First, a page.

“Peter Colaco’s Bangalore” is little book containing several light essays and entertaining anecdotes about Bangalore by Peter Colaco. The book is richly illustrated with water-color sketches by Paul Fernandes (who has created great posters like “Bang, Bang, Bangalore” and the “Shine Boards” series). The book contains “a century of tales from City and Cantonment”, told many a time using the stories of members of the P. G. D’Souza clan, of which the author represents the third generation.
The book dwells a little on the history of Bangalore before presenting little anecdotes and commentary on the evolution of the city. In particular, it talks about the genesis of the very-apparent cultural split of the city into the conservative and somewhat-homogenous “City” areas (Malleswaram, Basavangudi, Jayanagar, etc.) and the liberal and fairly-cosmopolitan “Cantonment” areas (M. G. Road, Lavelle Road, Richmond Town, etc.). Being a man from the Cantonment areas himself, the author talks a lot more about the the Cantonment areas than the City areas. This still leaves the book with lots of entertaining material though and some great insights into why the city has turned out the way it has.
Almost everything that you would expect from a book of this nature is there. For example, the book talks about how large areas of Bangalore came to be occupied by the army, why so many old houses in the Cantonment areas have distinctive “monkey-tops”, why there is such a pronounced influence of English culture compared to other cities in India, how the city came to have so many tanks (and lost so many of them in recent times), etc.
The text doesn't feel dry at all due to the wit and humor of the author. While the author reminisces wistfully about the charm and accessibility of old Bangalore, he is not too bitter about how Bangalore has turned out (except of course for the chronic traffic-congestion and the lack of infrastructure that make it difficult to get from one place in the city to another, which are the pet peeves of everyone here any way). His enthusiasm for the current generation is a welcome relief from the usual grumbling and despair of the people of his generation.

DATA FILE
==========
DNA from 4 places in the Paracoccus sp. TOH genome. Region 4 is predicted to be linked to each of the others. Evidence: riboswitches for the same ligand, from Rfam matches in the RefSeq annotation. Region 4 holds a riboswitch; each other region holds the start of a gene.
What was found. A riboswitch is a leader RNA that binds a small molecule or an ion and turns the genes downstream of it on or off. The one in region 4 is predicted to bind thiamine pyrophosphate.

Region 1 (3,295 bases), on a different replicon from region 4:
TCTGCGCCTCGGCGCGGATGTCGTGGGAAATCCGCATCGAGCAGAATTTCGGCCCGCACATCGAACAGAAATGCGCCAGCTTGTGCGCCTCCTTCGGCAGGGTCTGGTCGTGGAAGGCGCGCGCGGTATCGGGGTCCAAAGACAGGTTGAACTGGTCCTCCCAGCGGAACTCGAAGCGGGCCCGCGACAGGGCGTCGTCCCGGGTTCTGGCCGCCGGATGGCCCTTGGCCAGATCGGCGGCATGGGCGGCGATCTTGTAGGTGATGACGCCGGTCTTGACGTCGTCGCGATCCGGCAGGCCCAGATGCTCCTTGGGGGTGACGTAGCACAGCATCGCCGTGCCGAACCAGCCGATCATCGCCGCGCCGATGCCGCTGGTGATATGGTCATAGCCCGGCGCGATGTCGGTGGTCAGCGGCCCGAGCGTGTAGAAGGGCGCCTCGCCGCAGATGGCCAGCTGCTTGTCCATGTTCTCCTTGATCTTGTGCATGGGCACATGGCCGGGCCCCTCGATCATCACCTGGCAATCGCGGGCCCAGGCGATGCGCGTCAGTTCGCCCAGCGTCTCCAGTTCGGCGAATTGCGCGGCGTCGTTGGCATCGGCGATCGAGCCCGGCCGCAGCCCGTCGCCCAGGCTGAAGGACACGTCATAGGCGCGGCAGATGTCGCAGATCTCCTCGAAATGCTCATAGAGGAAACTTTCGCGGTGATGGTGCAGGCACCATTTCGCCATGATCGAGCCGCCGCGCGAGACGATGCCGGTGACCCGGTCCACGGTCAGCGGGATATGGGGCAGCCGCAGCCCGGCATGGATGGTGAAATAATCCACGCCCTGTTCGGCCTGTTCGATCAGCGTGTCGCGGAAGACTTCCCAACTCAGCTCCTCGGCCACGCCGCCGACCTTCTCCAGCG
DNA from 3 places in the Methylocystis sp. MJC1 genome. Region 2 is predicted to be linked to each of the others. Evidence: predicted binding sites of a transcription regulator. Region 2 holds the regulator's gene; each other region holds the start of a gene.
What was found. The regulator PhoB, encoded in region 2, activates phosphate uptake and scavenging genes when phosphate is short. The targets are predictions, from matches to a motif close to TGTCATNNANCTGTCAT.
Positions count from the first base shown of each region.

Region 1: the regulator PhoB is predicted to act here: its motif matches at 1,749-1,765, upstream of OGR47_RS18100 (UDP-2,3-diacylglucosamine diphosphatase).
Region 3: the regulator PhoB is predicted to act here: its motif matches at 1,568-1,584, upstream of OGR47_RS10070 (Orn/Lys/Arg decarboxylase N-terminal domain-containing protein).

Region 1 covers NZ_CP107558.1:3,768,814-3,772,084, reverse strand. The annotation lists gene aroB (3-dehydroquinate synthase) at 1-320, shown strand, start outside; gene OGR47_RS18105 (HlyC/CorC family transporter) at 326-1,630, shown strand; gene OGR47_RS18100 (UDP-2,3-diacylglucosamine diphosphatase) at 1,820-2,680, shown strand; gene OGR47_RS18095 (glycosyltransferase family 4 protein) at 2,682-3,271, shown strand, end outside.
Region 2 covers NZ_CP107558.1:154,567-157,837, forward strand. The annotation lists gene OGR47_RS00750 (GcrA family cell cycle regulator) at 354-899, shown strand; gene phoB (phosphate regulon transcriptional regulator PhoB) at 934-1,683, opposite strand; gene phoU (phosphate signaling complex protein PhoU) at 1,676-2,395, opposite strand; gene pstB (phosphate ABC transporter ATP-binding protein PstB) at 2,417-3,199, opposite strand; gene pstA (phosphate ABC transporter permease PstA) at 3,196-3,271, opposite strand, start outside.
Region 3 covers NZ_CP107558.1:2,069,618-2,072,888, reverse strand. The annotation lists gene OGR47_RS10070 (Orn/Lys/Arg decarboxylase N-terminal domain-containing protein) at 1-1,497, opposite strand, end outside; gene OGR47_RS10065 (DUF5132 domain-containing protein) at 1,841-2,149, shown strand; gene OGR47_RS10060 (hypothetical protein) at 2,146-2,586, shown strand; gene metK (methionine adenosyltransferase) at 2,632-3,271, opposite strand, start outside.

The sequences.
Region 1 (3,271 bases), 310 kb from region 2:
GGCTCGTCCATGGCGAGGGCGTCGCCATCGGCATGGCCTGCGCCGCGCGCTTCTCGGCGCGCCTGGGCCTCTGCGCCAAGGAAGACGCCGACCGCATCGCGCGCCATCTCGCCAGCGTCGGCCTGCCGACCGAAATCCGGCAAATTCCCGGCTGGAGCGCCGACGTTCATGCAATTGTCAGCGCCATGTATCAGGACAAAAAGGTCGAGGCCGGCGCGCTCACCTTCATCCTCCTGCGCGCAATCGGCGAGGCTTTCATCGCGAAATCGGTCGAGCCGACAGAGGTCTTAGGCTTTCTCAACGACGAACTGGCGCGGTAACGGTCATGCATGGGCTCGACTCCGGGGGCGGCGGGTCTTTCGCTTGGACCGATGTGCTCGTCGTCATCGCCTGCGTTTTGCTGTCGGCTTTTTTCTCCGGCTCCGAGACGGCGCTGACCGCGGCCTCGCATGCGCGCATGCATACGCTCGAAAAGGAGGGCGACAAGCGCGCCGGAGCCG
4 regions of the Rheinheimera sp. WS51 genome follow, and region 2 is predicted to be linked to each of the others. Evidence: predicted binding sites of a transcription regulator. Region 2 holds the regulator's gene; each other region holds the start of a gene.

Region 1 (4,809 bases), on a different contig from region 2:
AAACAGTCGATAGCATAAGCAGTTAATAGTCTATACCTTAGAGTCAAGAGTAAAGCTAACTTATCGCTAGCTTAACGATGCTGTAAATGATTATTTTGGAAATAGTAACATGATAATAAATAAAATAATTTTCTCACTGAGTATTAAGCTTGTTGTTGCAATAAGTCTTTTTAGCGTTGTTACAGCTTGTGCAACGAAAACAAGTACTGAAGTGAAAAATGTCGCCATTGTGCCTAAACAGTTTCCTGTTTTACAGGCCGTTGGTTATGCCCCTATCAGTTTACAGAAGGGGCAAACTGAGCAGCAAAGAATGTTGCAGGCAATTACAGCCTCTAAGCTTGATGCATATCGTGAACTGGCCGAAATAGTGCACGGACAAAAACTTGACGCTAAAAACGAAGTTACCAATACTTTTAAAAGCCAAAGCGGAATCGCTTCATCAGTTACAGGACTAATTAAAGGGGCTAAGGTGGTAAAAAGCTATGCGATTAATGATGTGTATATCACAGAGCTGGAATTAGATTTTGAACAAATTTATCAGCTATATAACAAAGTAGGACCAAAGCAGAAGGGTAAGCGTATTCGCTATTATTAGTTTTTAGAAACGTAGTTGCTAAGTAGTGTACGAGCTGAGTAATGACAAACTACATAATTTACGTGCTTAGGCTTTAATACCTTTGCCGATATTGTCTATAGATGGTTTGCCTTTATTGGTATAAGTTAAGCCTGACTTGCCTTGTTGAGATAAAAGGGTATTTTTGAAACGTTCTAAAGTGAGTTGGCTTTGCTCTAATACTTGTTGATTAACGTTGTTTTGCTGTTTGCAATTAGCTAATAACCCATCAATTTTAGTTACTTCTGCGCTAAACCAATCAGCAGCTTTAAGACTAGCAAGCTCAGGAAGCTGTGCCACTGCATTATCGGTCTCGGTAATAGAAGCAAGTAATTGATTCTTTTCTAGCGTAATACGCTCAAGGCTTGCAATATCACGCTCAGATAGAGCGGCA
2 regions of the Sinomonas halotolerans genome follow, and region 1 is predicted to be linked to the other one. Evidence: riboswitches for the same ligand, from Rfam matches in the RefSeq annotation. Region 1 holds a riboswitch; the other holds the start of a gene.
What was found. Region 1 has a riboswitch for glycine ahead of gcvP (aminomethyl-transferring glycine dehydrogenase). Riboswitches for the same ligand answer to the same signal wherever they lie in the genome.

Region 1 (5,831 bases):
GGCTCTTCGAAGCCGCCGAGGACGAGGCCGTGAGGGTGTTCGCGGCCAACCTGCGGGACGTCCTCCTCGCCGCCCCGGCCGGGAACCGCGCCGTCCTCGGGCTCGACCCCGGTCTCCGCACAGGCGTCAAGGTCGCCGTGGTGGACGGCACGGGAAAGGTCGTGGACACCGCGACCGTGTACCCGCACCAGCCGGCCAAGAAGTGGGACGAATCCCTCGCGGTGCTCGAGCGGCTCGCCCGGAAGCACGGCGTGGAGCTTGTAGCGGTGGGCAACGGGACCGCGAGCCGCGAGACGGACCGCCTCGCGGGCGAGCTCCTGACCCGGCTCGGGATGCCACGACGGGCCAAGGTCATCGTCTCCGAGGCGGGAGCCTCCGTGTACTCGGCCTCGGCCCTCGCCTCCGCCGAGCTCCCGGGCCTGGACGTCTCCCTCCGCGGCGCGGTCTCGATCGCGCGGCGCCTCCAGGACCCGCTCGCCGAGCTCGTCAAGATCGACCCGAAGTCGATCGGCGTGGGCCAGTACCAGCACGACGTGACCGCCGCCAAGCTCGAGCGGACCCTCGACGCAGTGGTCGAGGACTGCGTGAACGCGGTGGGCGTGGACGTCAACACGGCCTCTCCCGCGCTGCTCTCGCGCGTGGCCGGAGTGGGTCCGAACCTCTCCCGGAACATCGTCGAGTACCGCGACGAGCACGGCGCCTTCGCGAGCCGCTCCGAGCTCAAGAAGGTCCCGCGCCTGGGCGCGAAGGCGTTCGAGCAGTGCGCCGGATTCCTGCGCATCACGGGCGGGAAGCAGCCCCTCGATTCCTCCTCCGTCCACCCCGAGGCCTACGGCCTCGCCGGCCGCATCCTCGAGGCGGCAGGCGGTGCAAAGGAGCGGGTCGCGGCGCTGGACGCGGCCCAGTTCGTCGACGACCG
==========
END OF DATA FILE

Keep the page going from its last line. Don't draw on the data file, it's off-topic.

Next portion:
This book doesn't seem to have an ISBN and is very difficult to buy on-line. Even in regular brick-and-mortar shops, it's a little difficult to come by this book. Maybe it's because only people from Bangalore or living here might find this book interesting or maybe it's because this book is probably self-published with a limited number of printed copies.
Unfortunately the lack of editorial oversight shows through - there are quite a few spelling-mistakes, repeated words, spacing-issues and other typographical errors. Many paragraphs are too short and somewhat disconnected from those nearby, leading to an incoherent narrative in places. There are some annoying repetitions - for example, I encountered the sentence “I was born in Bangalore in 1945, the sixth of a family of seven” in at least four different places. I also found the reluctance of the author to spell out relatively-harmless words (“d-mn”, “b-st-rd”) rather amusing.
One notable omission was any commentary on the emergence of newer, more-amorphous areas of Bangalore like Indiranagar, Koramangala, B. T. M. Layout, etc. These are even more cosmopolitan than the Cantonment areas and have changed the character of the city, being home to a large proportion of the “floating population” in the city.
If you have lived in Bangalore for a while, you will very likely find this book quite interesting and fairly insightful. That is, of course, provided you're able to lay your hands on it.